Helper Functions

In most cases, there are helper functions which make following the rules much easier. On the implementation side, the ToNewUnicode and ToNewCString functions convert an existing nsAString/nsACString to an allocated raw buffer.

On the caller side, you should almost always use helper classes such as nsXPIDLString to automatically handle these memory issues:

Better C++ Caller

nsXPIDLCString foo;
// do something with foo

Impact on Extension Authors

It is especially important for extension authors to follow this advice on Windows. The Windows version of Firefox uses custom version of the Windows C runtime which we’ve patched to include the high-performance jemalloc allocator. Extension authors should link the C runtime statically, which guarantees that they will have a mismatched malloc/free heap.


What’s so bad about a liquidity crisis?

Wednesday, September 24th, 2008

I’ve been trying to follow the news and commentary about the “bailout” and financial markets in some detail; but there must be some obvious background knowledge I’m missing. From watching bits of the congressional hearing yesterday, and reading the newspapers, it seems that the major purpose of the bailout is “restore liquidity to the markets”, which seems to be an economist’s synonym for “make sure the markets can still loan people money”.

What would happen if the markets stopped loaning people money? For consumers at least, there would be some short-term pain: people have been expecting to be able to use easy credit, so they haven’t saved money for a new car, Christmas presents, and so forth. The housing market would certainly change, and housing prices would drop even further because of a lack of buyers. But would that actually significantly disrupt the economy? Wouldn’t the population save their money for a few years, limp along with their old car, and then buy a new one with saved cash?

Presumably after all the existing bad securities are untangled, some banks will start to be able to loan money again, and these lenders will set stricter requirements on collateral and verified ability to repay loans.

Perhaps the consequences are more serious if business credit disappeared: capitalizing a new business or making capital improvements to an existing business pretty much requires credit. If we want to preserve this essential use of credit to keep the real economy strong (not the speculative market economy), isn’t there a way the U.S. government could guarantee this kind of credit for business capital loans much more cheaply than $700B, and let the chips fall where they might everywhere else?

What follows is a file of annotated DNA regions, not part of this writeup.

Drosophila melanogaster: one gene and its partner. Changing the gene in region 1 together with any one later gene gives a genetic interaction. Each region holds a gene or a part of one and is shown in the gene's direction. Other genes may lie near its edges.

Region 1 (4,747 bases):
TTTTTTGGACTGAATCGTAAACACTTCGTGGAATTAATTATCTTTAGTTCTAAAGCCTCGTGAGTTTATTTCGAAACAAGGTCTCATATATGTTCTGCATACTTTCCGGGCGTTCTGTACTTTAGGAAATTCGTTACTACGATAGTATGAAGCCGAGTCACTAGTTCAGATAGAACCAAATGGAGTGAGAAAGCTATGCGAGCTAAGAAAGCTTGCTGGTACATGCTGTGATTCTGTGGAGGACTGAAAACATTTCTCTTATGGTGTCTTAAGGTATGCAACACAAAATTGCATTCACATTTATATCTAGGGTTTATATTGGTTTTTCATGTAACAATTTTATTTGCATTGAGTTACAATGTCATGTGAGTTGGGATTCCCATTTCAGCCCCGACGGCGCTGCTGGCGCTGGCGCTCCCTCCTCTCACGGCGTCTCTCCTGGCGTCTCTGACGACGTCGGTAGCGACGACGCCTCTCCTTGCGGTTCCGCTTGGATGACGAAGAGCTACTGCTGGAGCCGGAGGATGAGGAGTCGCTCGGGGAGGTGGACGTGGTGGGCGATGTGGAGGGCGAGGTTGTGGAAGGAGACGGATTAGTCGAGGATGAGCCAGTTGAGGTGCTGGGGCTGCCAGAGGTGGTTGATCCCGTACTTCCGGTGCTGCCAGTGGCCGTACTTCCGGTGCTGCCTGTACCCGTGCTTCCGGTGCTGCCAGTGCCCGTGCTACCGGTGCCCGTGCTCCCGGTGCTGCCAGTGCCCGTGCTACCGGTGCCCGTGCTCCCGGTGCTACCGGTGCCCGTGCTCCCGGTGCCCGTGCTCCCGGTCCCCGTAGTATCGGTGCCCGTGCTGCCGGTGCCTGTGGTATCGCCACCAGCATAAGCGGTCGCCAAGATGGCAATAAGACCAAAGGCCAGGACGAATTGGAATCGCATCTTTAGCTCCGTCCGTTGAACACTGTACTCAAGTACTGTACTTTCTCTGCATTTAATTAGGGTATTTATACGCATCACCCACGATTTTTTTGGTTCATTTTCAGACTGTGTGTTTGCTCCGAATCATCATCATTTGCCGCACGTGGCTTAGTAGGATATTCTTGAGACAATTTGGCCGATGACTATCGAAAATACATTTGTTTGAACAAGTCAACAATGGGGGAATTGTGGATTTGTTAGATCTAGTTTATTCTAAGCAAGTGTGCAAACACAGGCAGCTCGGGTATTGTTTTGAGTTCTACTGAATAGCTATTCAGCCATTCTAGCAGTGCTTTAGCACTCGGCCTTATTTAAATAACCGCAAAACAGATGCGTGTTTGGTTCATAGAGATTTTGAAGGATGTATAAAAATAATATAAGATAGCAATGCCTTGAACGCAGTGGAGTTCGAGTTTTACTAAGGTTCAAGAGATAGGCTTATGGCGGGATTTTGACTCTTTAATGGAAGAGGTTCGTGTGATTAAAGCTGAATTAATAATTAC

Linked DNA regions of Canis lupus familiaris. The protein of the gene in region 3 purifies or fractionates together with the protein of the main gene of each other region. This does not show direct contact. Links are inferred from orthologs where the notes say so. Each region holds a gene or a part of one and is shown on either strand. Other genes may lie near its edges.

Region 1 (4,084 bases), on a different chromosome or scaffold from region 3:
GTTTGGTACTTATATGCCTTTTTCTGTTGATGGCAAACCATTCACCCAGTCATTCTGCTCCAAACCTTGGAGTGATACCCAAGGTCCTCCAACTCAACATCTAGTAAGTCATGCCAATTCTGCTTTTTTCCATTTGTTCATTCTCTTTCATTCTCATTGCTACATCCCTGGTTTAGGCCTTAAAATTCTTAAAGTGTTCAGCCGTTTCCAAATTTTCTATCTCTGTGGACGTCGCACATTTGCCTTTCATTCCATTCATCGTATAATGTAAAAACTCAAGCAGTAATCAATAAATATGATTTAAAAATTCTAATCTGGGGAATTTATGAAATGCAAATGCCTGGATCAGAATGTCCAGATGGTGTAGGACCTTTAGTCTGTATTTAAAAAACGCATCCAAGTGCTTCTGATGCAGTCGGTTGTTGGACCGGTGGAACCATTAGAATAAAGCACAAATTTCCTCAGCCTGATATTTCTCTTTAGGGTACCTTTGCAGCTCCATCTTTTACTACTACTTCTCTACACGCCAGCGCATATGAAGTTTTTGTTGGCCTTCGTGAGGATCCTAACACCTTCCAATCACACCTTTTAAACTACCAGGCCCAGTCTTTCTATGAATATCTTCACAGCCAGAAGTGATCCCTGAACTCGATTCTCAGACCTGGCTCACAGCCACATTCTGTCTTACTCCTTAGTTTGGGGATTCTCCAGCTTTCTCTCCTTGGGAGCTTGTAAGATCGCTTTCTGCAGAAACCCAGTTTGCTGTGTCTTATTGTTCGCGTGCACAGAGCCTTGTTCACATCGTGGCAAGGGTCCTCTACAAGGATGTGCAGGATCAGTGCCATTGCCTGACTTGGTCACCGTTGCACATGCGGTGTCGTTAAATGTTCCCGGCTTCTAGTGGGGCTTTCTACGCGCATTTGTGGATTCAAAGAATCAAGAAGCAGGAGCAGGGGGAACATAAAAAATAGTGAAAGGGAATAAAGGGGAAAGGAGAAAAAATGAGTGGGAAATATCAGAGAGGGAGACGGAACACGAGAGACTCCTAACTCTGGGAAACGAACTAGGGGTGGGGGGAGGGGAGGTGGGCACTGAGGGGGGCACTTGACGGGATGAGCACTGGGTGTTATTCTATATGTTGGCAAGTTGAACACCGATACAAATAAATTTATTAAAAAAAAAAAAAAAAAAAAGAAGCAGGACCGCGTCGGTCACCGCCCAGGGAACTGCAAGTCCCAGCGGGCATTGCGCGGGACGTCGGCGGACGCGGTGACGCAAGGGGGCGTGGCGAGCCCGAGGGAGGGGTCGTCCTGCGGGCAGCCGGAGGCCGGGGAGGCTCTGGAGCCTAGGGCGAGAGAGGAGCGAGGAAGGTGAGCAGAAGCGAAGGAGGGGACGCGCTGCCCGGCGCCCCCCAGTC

I invite the blogosphere to link me up to classic economic treatises and modern articles which could help me understand how a liquidity crisis would cause the economy to simply collapse.

Call for Help: Boehm+jemalloc

Wednesday, September 24th, 2008

At the Firefox summit we decided to change tack on XPCOMGC and try to use Boehm instead of MMgc. Overall I think this was a really good decision. With help from Graydon, I even have some Linux builds that use Boehm under the hood (most memory is not considered collectable, only string buffers are collected objects at this point).

Unfortunately, while Boehm is a pretty good collector, it doesn’t do so well at memory allocation and fragmentation. Heap usage is between 1.5x and 2x that of standard Firefox using jemalloc. What I really want is a combination of jemalloc and Boehm, taking the best features from each:

Boehm Features:

  • Fast and threadsafe conservative collector
  • Smart rooting of all thread stacks and static data
  • Incremental marking with hardware write barriers1
  • Option for parallel collection2
  • Ability to intermingle collected and non-collected memory

jemalloc features:

  • Better overall memory usage, primarily due to lower fragmentation
  • Very tight and well-performing allocator

Help Wanted

I’m looking for somebody who’s willing to painstakingly combine the best of these two allocators: either port the jemalloc low-fragmentation design to Boehm, or port the Boehm collection mechanism to the jemalloc allocator. If you’re interested, please contact me. Getting a solution to this problem really blocks any serious plans for further work on XPCOMGC.